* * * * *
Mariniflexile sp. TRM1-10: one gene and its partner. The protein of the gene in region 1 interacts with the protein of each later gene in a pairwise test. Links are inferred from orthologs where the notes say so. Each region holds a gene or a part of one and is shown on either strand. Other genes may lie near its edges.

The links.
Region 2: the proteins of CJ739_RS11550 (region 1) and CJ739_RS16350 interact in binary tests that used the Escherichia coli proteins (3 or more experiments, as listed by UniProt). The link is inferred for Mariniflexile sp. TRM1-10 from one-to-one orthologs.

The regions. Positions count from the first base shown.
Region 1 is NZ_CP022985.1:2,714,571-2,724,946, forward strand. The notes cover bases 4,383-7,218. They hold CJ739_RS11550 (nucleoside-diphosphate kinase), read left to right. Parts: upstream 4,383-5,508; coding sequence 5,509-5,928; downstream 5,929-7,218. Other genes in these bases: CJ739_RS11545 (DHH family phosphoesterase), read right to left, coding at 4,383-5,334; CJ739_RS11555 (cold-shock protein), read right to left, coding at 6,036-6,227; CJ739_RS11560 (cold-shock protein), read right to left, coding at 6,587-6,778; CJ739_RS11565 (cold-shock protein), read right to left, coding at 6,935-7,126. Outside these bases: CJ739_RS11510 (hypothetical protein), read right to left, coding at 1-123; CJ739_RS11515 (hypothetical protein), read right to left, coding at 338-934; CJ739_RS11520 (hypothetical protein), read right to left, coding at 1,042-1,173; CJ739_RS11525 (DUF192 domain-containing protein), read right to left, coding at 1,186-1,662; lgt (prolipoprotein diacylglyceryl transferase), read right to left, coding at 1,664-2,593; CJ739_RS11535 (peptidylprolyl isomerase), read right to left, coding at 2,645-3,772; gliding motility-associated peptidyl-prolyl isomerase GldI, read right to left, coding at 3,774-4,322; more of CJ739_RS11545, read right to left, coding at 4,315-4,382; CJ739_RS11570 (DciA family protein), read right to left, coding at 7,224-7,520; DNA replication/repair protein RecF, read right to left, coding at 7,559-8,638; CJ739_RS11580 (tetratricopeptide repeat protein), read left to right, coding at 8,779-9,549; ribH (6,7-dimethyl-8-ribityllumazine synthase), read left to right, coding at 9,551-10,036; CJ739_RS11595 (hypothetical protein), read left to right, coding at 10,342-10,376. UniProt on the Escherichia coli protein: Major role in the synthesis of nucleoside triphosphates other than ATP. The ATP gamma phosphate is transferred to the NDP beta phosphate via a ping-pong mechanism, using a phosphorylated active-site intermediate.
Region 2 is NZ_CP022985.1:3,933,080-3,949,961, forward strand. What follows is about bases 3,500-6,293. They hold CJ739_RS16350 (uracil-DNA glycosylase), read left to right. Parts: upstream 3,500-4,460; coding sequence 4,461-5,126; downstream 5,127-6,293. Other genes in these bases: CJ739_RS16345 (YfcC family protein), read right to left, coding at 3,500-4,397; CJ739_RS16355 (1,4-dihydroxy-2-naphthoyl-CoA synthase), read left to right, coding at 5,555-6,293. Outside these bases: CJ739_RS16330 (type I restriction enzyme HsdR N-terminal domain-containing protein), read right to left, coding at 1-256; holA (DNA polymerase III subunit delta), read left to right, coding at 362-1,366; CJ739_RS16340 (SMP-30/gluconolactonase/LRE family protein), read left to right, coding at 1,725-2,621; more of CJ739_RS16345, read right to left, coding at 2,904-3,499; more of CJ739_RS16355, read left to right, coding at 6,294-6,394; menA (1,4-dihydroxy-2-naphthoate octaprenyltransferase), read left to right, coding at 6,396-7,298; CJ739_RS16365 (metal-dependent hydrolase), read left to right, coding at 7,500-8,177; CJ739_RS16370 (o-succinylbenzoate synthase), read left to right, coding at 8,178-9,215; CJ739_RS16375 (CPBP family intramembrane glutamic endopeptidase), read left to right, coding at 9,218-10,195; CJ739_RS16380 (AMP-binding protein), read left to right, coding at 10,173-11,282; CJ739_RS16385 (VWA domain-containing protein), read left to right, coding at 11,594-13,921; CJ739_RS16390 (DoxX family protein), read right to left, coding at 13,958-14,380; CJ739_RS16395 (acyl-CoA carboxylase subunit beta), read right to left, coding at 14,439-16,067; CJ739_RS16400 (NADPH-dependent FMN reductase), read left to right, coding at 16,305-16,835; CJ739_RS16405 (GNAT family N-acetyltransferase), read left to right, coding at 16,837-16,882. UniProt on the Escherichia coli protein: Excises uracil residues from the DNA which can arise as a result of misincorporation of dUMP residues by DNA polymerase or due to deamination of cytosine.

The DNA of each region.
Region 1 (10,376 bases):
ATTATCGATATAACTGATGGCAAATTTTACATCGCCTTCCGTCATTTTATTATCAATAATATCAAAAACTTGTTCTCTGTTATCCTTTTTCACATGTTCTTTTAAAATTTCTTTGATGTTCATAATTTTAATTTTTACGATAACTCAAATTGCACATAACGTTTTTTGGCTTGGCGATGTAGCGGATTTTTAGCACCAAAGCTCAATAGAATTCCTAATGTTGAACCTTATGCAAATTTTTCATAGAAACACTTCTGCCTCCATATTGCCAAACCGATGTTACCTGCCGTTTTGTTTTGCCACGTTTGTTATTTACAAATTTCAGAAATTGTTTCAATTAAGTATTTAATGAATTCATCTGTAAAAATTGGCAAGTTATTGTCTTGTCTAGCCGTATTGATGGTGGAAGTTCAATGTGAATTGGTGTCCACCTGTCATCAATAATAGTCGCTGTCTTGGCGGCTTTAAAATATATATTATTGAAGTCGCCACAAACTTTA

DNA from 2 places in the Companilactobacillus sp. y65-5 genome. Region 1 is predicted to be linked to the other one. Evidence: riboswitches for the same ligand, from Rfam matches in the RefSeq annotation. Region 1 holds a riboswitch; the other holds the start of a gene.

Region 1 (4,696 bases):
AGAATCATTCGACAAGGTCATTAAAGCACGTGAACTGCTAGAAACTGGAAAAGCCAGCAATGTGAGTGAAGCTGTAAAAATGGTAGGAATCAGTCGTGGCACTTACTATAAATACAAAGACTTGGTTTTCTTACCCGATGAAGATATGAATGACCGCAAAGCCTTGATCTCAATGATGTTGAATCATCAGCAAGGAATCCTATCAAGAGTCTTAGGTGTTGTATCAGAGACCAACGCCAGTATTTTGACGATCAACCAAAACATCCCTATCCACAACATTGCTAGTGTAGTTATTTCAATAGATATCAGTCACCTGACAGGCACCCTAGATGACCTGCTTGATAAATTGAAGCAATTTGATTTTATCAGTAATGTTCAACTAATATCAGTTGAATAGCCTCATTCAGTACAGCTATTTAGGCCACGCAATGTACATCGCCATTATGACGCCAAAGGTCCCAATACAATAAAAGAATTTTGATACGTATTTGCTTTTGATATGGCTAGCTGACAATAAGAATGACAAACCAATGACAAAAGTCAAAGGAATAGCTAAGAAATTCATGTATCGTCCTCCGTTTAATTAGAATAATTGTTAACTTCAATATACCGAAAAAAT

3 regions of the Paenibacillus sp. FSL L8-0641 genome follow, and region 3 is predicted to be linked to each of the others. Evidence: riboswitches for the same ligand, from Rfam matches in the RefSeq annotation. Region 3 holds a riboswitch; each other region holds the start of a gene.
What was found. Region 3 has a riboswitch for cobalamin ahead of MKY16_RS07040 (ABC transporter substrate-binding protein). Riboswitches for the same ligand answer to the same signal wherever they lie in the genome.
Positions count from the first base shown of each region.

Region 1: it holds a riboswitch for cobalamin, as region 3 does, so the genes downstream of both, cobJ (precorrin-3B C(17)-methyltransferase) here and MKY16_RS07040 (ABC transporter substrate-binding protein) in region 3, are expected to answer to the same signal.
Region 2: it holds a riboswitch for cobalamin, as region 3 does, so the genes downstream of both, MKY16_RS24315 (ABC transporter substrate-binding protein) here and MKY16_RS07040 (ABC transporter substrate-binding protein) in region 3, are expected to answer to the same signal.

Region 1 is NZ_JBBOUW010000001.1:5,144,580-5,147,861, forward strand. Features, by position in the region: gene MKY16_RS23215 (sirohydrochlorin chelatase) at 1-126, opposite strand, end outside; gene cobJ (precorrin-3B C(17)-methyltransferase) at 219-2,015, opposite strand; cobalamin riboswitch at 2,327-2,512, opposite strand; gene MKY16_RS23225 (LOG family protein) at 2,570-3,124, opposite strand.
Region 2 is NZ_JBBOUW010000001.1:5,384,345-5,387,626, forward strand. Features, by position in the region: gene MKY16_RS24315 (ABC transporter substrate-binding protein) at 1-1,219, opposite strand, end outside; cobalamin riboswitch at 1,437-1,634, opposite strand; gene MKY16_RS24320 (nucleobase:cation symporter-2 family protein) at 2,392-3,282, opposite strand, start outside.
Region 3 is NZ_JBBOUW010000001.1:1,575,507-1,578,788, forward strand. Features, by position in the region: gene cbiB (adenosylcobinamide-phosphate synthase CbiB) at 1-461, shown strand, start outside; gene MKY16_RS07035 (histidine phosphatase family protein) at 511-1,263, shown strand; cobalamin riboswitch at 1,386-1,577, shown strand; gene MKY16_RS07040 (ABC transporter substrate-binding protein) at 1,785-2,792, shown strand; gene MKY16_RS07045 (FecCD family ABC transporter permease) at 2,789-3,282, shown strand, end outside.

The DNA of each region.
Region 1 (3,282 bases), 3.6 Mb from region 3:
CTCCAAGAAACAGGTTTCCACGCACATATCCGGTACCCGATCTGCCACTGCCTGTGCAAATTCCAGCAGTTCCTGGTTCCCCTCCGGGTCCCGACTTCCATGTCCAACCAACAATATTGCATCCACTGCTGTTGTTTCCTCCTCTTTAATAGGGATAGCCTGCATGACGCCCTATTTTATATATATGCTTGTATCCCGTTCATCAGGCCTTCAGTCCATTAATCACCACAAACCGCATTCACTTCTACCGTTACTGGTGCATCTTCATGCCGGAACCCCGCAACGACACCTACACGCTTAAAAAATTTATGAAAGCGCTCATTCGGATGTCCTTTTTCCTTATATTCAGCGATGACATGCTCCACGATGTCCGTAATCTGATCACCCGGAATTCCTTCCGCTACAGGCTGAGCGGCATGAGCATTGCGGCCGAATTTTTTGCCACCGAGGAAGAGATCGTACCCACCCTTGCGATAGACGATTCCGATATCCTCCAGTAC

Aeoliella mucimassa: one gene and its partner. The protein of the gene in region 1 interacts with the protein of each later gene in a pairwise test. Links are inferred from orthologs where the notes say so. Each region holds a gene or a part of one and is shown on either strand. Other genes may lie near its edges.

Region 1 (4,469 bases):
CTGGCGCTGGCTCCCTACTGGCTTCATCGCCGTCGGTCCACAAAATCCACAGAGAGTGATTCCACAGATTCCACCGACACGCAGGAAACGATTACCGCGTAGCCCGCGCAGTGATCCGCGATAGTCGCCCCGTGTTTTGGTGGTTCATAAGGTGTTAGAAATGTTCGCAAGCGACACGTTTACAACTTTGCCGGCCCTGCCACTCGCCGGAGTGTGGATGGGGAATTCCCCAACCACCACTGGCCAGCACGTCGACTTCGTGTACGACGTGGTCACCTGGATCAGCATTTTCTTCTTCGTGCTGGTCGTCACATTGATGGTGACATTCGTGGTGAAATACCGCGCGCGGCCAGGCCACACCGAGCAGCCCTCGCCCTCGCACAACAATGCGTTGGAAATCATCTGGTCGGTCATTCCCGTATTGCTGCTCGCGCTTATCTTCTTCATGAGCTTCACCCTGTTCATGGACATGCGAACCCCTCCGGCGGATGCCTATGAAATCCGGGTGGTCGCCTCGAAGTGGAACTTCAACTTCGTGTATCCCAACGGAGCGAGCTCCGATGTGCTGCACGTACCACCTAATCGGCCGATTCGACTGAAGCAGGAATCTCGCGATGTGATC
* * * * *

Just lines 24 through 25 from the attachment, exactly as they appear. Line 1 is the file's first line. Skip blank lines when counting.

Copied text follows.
Aeoliella mucimassa: one gene and its partner. The protein of the gene in region 1 interacts with the protein of each later gene in a pairwise test. Links are inferred from orthologs where the notes say so. Each region holds a gene or a part of one and is shown on either strand. Other genes may lie near its edges.

Region 1 (4,469 bases):